Last week, Sens. Warner and Kaine introduced the Ensuring Safe Housing for our Military Act, which would create stronger oversight mechanisms, allow the military to withhold payments to contractors until issues are resolved, and prohibit contractors from charging certain fees. It would also require the military to withhold incentive fees to poorly performing contractors.

Provisions of the bill include:
• Basic allowance for housing: The installation commander shall withhold payment of a service member’s housing allowance until a military housing official has inspected an environmental, safety or health hazard, verified that appropriate remediation has taken place, and the service member concurs that the remediation is satisfactory. In the case that the hazard requires the service member to leave the housing unit, the housing company will pay all relocation costs.

• Housing costs: Ensures service members don’t have to pay a deposit, and any fee or penalty related to ending a lease early, except for normal wear and tear. The bill also requires contractors to reimburse service members for damage to their private property caused by a hazard.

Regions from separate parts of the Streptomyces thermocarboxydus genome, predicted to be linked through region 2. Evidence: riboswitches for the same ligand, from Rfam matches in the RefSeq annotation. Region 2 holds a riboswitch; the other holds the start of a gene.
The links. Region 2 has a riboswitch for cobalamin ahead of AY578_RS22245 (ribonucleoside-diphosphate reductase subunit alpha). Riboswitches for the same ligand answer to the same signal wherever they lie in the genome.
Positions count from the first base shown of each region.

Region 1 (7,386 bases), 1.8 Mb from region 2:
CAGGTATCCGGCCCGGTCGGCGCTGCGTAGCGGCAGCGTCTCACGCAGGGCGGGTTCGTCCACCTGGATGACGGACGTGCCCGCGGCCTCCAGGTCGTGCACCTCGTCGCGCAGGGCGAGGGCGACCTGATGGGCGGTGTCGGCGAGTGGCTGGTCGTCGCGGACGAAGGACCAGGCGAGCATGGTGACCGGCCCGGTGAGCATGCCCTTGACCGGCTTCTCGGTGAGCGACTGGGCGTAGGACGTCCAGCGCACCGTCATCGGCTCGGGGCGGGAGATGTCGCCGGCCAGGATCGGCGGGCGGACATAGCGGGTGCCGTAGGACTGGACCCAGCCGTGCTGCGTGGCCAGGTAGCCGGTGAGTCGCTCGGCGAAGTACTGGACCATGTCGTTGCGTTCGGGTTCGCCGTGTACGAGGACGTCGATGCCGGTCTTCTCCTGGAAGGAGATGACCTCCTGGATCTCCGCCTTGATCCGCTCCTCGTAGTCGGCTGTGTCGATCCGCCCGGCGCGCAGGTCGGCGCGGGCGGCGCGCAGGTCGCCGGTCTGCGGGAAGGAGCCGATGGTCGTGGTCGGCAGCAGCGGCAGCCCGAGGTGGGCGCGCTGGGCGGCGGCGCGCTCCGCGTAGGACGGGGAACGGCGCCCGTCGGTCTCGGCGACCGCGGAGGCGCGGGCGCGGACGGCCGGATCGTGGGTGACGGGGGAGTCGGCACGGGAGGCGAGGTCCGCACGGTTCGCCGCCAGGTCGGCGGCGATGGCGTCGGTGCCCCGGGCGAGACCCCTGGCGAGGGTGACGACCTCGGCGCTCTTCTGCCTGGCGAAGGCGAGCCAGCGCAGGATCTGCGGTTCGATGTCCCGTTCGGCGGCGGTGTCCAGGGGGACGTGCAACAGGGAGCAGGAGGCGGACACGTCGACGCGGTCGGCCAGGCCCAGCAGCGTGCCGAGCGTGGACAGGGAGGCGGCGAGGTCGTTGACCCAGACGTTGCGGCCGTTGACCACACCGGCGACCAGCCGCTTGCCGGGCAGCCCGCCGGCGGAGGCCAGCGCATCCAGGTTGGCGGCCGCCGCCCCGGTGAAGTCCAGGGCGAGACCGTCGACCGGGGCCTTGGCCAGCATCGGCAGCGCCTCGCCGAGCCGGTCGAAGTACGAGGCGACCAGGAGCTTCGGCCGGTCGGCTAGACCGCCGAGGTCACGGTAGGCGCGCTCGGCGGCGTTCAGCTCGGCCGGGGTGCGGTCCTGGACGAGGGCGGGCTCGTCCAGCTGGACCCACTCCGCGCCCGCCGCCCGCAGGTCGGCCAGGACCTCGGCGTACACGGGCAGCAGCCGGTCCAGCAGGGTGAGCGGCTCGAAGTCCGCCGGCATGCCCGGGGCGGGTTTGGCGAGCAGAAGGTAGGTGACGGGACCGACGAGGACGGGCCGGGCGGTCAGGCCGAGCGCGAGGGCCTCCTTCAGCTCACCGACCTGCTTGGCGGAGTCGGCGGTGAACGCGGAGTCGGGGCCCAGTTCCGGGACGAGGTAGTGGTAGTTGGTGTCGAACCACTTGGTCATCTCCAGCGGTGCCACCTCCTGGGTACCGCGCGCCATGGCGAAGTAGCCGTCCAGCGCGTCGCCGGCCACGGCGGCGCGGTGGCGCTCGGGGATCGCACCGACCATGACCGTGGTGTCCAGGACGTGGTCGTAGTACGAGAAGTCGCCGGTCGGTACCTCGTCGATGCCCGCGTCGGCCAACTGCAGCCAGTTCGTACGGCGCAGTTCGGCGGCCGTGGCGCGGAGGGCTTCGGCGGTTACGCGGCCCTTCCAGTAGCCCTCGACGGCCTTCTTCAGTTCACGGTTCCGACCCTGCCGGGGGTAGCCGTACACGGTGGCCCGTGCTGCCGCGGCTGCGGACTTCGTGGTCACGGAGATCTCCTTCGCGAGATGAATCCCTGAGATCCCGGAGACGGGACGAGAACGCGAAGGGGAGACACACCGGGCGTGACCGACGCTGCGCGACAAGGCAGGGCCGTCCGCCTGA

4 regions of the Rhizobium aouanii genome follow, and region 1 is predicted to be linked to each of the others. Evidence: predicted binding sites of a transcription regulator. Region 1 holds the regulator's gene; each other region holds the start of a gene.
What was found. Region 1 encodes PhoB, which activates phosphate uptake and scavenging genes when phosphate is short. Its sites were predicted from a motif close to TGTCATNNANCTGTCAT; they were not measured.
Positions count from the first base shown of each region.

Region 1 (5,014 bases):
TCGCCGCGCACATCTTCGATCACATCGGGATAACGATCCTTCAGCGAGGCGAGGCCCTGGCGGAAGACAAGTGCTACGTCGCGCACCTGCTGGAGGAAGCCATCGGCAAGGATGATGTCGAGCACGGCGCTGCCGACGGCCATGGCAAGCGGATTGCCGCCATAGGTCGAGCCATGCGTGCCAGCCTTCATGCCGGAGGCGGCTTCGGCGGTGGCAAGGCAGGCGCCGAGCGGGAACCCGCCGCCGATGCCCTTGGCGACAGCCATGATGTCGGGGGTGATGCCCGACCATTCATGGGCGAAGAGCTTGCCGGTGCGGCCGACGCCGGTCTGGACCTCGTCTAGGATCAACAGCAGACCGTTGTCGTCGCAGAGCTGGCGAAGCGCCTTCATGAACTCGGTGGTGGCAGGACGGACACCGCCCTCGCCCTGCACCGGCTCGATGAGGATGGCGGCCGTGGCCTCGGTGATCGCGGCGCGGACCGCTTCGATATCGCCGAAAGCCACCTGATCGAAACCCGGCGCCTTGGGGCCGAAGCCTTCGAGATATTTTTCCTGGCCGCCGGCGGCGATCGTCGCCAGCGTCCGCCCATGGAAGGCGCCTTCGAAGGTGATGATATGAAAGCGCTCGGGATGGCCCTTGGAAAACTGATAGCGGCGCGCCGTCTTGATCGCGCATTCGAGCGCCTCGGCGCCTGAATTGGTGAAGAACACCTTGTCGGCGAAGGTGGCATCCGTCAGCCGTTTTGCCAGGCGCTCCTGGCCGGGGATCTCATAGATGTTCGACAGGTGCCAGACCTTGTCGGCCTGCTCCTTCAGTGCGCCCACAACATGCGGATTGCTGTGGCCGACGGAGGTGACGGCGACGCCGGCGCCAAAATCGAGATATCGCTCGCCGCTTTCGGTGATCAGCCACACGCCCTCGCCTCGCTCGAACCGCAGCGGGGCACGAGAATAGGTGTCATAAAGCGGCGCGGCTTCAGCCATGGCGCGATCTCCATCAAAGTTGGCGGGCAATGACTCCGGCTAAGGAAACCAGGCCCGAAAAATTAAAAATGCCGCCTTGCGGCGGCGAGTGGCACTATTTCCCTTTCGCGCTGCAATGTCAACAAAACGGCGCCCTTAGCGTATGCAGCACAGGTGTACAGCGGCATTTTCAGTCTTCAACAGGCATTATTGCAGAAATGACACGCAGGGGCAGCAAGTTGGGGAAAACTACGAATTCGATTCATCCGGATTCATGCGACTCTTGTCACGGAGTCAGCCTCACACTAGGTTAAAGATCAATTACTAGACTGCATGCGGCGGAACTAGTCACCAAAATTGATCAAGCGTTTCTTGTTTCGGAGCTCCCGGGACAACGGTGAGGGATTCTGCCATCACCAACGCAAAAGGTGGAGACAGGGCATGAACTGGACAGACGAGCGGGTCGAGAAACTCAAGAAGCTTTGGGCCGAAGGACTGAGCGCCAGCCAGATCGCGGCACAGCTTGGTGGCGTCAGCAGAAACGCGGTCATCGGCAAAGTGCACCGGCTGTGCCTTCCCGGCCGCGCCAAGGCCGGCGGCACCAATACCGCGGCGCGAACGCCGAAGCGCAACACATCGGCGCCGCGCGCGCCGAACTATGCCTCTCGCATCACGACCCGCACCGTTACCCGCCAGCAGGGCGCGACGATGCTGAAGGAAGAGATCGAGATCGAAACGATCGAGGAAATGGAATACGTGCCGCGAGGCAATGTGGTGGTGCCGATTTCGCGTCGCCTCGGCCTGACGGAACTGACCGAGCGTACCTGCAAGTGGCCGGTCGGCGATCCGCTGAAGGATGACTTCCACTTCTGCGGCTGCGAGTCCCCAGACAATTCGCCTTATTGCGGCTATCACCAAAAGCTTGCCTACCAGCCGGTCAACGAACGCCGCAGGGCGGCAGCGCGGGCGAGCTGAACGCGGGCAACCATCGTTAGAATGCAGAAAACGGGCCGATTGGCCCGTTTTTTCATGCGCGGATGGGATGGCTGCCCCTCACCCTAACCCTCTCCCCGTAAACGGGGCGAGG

• Withholding incentive fees: Requires the Secretary of Defense to withhold incentive fees to any contractor who persistently fails to remedy hazards.

• Common credentials: Creates standard credentials for health, safety and environmental inspectors across services, and including contractors, to ensure consistent inspection practices.

• Additional transparency for service members: Requires the Defense Department to establish an electronic system so that service members can track and oversee their work orders.